The mornings are cooler and the days shorter – winter is upon us. The colder temperatures signal the need for a change to your lawn care program. By now you should have already prepared your lawn for the changing seasons by:
- Checking your soil pH level – to determine the need of your lawn (see our Ph testing blog)
- Fertilising – providing the right nutrients for the colder weather (see our winter fertilising blog)
- Weeding – it’s much hard for your lawn to compete over winter so you need to keep on top of this (see our weeding blog)
- Mowing – you should be down to mowing only every 3 -4 weeks, a longer lawn will be better over winter for photosynthesis and its food supply (see our winter mowing blog)
So now what? Basically over the winter months you should aim to do as little as possible to your lawn but you will need to take care with watering, shading, wear and tear and moss growth.
Colder and shorter days equate to less drying time so only water if you feel it really needs since you lawn can easily become waterlogged during winter watering. If you are in an area that receives frost you may want to give the lawn an early and very light watering to dissolve the frost and maintain its colour.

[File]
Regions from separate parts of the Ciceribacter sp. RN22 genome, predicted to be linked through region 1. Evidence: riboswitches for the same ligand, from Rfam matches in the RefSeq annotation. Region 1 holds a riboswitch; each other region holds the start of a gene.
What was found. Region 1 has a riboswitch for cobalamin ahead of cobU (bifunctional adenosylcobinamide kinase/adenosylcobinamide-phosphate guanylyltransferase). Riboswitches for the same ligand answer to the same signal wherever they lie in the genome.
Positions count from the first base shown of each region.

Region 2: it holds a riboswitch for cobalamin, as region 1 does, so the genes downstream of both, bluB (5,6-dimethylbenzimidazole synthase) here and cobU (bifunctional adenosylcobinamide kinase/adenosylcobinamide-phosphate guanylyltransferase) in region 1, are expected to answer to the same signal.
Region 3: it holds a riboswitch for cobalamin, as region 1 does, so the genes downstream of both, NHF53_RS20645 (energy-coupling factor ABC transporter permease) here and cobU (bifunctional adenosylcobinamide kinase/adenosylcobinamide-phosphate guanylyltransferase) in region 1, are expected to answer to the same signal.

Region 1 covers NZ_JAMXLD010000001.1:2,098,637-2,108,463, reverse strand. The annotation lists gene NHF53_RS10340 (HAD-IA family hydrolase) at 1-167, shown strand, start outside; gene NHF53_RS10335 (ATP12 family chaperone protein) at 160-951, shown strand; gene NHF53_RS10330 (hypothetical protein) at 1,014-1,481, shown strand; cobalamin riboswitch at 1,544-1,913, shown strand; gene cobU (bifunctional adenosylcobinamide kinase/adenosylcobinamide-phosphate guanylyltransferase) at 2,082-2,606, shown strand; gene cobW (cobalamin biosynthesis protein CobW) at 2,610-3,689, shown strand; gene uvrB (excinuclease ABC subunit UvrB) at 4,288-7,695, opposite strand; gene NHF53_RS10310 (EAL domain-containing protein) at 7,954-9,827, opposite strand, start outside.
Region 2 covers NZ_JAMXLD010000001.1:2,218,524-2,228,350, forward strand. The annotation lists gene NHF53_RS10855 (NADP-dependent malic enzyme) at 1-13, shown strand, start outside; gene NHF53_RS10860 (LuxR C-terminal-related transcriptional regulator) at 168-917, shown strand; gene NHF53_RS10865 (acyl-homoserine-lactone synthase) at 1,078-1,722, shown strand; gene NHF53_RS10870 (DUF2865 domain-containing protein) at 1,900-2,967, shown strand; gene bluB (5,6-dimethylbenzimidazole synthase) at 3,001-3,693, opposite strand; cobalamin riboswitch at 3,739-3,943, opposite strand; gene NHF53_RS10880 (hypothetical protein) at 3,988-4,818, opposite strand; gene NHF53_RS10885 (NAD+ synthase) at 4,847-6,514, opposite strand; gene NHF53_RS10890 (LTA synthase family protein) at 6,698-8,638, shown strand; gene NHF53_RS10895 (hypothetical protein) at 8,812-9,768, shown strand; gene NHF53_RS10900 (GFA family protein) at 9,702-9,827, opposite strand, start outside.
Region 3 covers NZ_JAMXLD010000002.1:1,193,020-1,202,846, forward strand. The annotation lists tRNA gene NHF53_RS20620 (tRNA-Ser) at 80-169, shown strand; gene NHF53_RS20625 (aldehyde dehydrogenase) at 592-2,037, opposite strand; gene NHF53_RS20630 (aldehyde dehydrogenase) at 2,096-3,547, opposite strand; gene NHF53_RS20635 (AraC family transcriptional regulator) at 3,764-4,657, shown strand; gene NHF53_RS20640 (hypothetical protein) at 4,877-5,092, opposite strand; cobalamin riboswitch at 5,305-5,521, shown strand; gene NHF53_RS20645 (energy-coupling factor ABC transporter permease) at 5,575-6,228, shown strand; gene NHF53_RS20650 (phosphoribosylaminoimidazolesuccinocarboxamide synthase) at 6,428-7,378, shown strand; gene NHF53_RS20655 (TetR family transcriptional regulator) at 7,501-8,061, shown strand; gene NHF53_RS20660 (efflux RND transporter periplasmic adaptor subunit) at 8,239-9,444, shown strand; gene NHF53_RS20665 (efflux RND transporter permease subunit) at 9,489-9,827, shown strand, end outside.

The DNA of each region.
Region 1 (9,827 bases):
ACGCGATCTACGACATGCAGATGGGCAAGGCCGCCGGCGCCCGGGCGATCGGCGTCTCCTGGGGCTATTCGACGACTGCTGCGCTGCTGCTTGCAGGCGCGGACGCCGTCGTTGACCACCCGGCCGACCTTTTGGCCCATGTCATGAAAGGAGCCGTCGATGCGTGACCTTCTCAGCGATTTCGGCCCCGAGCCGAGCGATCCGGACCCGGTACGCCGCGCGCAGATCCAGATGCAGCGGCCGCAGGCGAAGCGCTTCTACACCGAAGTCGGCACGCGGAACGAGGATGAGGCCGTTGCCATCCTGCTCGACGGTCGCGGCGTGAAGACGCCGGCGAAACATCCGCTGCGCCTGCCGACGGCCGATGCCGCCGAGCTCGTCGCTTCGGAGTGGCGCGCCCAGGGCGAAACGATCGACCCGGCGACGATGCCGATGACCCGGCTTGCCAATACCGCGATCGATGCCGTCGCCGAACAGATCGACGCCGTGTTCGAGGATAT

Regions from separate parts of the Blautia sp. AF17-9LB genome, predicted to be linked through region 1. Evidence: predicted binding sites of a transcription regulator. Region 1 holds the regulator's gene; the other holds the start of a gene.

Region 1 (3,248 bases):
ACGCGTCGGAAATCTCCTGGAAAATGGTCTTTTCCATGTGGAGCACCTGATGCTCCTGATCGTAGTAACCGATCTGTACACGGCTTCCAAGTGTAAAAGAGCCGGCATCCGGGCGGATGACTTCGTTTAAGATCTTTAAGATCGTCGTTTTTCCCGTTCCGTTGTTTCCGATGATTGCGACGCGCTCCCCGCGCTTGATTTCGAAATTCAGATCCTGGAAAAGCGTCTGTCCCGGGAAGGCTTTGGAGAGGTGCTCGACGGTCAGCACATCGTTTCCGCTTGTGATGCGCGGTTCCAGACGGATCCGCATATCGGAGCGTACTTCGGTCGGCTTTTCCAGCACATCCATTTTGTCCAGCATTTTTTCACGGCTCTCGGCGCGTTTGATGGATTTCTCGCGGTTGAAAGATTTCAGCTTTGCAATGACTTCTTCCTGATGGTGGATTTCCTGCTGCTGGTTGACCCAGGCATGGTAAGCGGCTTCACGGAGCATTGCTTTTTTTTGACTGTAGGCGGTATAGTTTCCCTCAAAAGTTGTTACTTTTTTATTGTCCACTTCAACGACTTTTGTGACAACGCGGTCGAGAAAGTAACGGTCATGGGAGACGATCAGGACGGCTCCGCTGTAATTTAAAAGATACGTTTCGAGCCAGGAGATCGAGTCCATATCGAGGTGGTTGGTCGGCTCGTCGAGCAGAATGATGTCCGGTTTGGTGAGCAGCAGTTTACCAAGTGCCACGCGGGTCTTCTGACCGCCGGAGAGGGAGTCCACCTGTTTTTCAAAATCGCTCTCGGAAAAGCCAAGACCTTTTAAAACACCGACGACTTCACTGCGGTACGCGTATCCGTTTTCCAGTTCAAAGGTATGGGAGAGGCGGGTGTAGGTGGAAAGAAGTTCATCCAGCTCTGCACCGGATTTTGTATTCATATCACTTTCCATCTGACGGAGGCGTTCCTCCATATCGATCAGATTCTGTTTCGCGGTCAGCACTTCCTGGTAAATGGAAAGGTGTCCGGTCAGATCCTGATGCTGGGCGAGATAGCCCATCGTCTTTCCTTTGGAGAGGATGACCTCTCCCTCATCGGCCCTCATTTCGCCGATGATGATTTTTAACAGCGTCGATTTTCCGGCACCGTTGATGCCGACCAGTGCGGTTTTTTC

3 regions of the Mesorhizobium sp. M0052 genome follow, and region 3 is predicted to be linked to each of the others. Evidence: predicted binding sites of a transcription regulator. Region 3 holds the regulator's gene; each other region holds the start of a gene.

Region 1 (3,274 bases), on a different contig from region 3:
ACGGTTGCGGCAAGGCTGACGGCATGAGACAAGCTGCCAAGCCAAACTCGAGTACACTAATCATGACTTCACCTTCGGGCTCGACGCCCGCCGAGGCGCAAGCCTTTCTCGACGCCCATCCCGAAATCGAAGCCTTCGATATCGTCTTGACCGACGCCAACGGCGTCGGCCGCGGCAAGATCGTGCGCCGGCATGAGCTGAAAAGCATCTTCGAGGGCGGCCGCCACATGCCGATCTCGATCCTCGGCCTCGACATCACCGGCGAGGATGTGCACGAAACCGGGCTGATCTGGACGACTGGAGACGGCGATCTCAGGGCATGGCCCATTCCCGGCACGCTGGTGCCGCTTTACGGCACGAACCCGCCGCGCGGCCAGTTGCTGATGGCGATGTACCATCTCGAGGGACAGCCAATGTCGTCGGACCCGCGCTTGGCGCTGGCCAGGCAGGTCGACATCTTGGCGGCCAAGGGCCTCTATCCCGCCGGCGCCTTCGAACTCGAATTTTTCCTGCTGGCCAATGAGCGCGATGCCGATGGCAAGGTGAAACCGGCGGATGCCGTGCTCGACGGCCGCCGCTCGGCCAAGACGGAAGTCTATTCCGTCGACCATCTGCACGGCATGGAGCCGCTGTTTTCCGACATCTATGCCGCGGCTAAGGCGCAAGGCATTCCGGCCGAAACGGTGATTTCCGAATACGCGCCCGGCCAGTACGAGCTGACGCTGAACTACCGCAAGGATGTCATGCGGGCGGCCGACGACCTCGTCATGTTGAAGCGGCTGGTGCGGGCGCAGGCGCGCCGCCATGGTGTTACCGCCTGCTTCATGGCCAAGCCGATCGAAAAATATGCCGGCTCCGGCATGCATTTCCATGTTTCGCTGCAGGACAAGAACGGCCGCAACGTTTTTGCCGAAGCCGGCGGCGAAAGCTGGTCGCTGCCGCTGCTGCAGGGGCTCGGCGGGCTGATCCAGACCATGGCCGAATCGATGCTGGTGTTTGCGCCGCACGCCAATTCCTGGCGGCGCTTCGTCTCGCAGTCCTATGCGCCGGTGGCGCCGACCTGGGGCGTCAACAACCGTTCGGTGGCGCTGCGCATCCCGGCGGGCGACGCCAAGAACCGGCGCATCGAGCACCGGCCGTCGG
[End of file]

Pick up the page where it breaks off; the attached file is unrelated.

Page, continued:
The shorter days may also mean more shade for your lawn. If you have a shade tolerant variety of turf such as Sir Walter Buffalo then the extra shade that winter brings shouldn’t cause you too many problems but if not, your lawn will suffer. Do a trim of overhanging trees and shrubs to allow more sunlight to reach the lawn.
Most lawns in South East Queensland are considered warm varieties of turf and so will become dormant or semi-dormant during winter. Essentially they sleep so any wear and tear will not be repaired until spring. The best way to avoid the damage is to limit traffic on the lawn during the colder months. Obviously the kids still need somewhere to play but try and move the playing to different areas of the lawn so that no one place is coping all the wear and tear.
You will also need to keep an eye out for moss growth. If you find any simply dig it out. To avoid a repeat – trim any trees or plants that are causing shade or if the lawn is very moist in that area you may need to consider additional drainage or aeration.
Overall for winter – avoid watering, only mow every 3-4 weeks, limit shade and wear and tear. Take this advice and your lawn will be ready when spring rolls around again. If you need any further advice on winter lawn care, the team at Daleys Turf are willing and able to answer any questions you may have.